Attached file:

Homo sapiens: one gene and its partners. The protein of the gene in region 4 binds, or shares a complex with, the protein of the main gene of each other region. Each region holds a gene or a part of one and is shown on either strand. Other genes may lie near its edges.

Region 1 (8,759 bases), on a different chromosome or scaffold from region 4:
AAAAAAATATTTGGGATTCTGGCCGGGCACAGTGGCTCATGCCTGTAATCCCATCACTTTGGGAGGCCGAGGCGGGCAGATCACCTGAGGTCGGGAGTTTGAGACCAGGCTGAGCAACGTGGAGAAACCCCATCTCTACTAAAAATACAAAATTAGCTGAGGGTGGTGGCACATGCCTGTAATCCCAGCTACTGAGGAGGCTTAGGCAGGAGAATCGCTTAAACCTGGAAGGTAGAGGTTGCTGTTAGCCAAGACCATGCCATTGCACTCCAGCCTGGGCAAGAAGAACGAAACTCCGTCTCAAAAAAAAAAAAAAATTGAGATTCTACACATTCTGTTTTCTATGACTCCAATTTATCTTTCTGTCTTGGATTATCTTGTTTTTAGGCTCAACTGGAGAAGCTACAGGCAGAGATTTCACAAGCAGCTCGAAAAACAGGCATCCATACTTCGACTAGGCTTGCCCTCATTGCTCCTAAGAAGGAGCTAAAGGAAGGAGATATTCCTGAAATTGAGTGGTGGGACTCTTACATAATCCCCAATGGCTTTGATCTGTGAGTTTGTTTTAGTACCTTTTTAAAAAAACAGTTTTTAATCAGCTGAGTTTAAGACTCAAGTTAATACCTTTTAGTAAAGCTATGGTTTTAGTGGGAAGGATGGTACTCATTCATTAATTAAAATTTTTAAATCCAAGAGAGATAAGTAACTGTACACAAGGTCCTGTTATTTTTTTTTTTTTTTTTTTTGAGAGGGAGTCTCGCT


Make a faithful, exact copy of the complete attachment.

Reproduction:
Homo sapiens: one gene and its partners. The protein of the gene in region 4 binds, or shares a complex with, the protein of the main gene of each other region. Each region holds a gene or a part of one and is shown on either strand. Other genes may lie near its edges.

Region 1 (8,759 bases), on a different chromosome or scaffold from region 4:
AAAAAAATATTTGGGATTCTGGCCGGGCACAGTGGCTCATGCCTGTAATCCCATCACTTTGGGAGGCCGAGGCGGGCAGATCACCTGAGGTCGGGAGTTTGAGACCAGGCTGAGCAACGTGGAGAAACCCCATCTCTACTAAAAATACAAAATTAGCTGAGGGTGGTGGCACATGCCTGTAATCCCAGCTACTGAGGAGGCTTAGGCAGGAGAATCGCTTAAACCTGGAAGGTAGAGGTTGCTGTTAGCCAAGACCATGCCATTGCACTCCAGCCTGGGCAAGAAGAACGAAACTCCGTCTCAAAAAAAAAAAAAAATTGAGATTCTACACATTCTGTTTTCTATGACTCCAATTTATCTTTCTGTCTTGGATTATCTTGTTTTTAGGCTCAACTGGAGAAGCTACAGGCAGAGATTTCACAAGCAGCTCGAAAAACAGGCATCCATACTTCGACTAGGCTTGCCCTCATTGCTCCTAAGAAGGAGCTAAAGGAAGGAGATATTCCTGAAATTGAGTGGTGGGACTCTTACATAATCCCCAATGGCTTTGATCTGTGAGTTTGTTTTAGTACCTTTTTAAAAAAACAGTTTTTAATCAGCTGAGTTTAAGACTCAAGTTAATACCTTTTAGTAAAGCTATGGTTTTAGTGGGAAGGATGGTACTCATTCATTAATTAAAATTTTTAAATCCAAGAGAGATAAGTAACTGTACACAAGGTCCTGTTATTTTTTTTTTTTTTTTTTTTGAGAGGGAGTCTCGCT